From Retirement Now Newsletter June 10th 2021

I was reading in the news the other day about an artist who sold an “invisible” statue for eighteen-thousand smackeroos!

And it got me to thinking about most retirees’ ultimate fear: running out of money in retirement.

Here’s what I mean…

If you haven’t seen the story in the news, here’s a little background. An Italian “artist” named Salvatore Garau auctioned off an invisible sculpture for 18,300 dollars. But they started lower than that. The price was bid up to that amount. And the sculpture is “immaterial” which is another way of saying “it doesn’t exist because there’s nothing there.”

And he’s created “immaterial” sculptures in the past. One that sits in the street of Milan, Italy. Or I should say at least there is a taped off section where the immaterial sculpture sits.

He claims his sculpture isn’t nothing, but is instead a vacuum. In his own words…

“The vacuum is nothing more than a space full of energy, and even if we empty it and there is nothing left, according to the Heisenberg uncertainty principle, that ‘nothing’ has a weight. Therefore, it has energy that is condensed and transformed into particles, that is, into us.”

If you can explain what that means, hit Reply to this email and explain it to me.

Long story short… there’s nothing there.

And although a crafty artist can get away with saying there’s something there, a retiree who runs out of money in retirement cannot pretend that he has a real portfolio when it has been fully depleted.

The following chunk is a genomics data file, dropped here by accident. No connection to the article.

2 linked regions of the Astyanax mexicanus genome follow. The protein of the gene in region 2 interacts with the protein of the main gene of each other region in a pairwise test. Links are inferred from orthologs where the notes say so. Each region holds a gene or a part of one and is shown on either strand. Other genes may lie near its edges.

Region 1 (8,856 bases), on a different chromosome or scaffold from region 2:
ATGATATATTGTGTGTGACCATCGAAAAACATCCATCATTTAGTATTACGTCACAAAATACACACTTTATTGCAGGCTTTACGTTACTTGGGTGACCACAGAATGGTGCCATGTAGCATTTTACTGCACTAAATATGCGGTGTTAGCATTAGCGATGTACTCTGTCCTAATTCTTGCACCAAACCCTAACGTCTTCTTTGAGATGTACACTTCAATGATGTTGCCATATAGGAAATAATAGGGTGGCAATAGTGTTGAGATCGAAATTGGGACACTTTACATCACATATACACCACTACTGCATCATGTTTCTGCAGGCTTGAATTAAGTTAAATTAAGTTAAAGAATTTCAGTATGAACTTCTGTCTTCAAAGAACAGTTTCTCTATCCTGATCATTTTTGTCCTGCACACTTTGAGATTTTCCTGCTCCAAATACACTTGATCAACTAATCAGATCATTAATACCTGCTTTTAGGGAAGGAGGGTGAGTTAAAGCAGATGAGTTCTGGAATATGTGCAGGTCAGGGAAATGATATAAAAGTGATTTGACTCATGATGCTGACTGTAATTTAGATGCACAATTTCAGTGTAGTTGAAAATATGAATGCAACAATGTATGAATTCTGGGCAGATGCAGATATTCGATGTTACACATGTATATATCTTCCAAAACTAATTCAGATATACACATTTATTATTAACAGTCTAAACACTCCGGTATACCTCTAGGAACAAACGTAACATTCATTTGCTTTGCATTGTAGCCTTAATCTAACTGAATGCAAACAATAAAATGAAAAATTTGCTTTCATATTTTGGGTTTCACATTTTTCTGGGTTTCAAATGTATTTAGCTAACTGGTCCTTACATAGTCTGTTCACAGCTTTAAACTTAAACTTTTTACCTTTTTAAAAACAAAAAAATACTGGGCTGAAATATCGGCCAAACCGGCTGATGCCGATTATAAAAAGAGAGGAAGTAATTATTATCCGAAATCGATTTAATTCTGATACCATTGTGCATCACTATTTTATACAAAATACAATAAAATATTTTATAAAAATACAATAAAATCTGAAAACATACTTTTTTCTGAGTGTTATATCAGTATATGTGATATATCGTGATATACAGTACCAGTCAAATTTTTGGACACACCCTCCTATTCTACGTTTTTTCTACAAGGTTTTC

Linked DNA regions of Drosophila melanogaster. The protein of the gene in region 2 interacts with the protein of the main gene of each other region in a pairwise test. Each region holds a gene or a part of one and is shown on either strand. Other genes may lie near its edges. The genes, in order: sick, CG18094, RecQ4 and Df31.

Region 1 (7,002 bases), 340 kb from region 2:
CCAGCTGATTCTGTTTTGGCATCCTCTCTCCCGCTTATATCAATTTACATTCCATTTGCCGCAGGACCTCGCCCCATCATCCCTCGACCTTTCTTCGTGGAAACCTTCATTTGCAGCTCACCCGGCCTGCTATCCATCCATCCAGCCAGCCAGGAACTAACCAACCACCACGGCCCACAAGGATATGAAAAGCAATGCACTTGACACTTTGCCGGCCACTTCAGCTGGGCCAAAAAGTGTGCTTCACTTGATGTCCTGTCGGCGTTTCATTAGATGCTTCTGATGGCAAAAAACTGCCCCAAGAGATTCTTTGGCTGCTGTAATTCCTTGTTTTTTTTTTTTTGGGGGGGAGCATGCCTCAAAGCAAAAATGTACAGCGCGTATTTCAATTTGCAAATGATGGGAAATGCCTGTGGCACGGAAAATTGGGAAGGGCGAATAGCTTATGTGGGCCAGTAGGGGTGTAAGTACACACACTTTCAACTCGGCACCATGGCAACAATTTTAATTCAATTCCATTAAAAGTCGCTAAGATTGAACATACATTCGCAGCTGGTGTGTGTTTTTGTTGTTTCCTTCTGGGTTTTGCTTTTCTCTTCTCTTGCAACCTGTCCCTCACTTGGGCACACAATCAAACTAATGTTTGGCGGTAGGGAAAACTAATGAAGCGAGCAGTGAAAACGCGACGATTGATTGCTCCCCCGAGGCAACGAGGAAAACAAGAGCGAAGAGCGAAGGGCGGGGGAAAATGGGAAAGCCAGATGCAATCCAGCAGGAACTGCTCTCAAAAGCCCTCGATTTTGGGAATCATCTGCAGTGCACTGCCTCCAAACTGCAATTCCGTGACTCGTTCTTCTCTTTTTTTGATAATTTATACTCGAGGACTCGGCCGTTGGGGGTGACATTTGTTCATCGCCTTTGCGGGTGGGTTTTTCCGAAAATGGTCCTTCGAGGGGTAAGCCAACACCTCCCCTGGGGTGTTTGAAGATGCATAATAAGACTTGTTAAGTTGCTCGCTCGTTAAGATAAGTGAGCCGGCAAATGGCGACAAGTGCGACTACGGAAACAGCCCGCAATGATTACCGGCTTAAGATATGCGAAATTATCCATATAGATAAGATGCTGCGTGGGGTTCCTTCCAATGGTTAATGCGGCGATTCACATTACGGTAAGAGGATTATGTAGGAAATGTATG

Since retirees live in the real world, they can’t take withdrawals from an “invisible” portfolio. And calling it a “vacuum” hardly helps matters when the bills need to be paid… no matter how much “energy” is in the space.

Which is why many savvy retirees prefer to take steps to help preserve their portfolios throughout their entire retirement. Some of the things they do include:

-Set aside 6-12 months of cash that could cover their expenses

-Use non-market related assets to cover expenses if their portfolio is temporarily suffering a down market

-Take flexible withdrawals from their portfolio to help avoid selling shares at a loss.

-Use guaranteed income options if their Social Security is not sufficient to cover basic living needs

-Use guidelines to understand when it is safer to take bigger withdrawals from their portfolio when the markets go up a certain percentage

-Proactively plan their taxes each year to help minimize what they must legally pay to the IRS

Just to name a few.

Conclusion: Anyway, I hope these bullet points help in your efforts to preserve your portfolio throughout your entire retirement. And if you’re worried about how these points may relate to your personal circumstance feel free to click here to have a 15 minute phone chat with me and we’ll help point you in the right direction.


Chris Hammond